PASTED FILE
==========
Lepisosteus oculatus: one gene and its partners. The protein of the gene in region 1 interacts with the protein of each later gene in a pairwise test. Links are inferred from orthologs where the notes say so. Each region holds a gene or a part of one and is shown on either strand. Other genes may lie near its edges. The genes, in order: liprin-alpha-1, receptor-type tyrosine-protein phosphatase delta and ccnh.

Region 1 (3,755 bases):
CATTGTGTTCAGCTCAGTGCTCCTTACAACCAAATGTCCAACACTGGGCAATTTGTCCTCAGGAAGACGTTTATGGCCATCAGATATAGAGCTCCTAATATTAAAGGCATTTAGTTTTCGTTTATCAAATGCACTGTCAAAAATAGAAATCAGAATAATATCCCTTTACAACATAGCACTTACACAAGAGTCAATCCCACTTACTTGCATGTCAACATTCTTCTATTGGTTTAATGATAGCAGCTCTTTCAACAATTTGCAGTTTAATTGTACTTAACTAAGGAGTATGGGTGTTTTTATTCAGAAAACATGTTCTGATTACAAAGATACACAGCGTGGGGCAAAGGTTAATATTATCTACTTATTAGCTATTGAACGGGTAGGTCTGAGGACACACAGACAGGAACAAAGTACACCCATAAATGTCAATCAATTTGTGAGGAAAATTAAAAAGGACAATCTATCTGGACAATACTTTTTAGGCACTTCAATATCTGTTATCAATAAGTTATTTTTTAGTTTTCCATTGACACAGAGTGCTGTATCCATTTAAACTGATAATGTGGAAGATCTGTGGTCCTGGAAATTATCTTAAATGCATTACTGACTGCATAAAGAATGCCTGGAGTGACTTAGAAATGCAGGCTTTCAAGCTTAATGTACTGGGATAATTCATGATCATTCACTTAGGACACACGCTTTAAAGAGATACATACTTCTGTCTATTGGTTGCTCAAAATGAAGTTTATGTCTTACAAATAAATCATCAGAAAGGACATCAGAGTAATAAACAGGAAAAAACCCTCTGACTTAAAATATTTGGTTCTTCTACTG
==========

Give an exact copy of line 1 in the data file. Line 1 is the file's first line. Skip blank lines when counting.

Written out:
Lepisosteus oculatus: one gene and its partners. The protein of the gene in region 1 interacts with the protein of each later gene in a pairwise test. Links are inferred from orthologs where the notes say so. Each region holds a gene or a part of one and is shown on either strand. Other genes may lie near its edges. The genes, in order: liprin-alpha-1, receptor-type tyrosine-protein phosphatase delta and ccnh.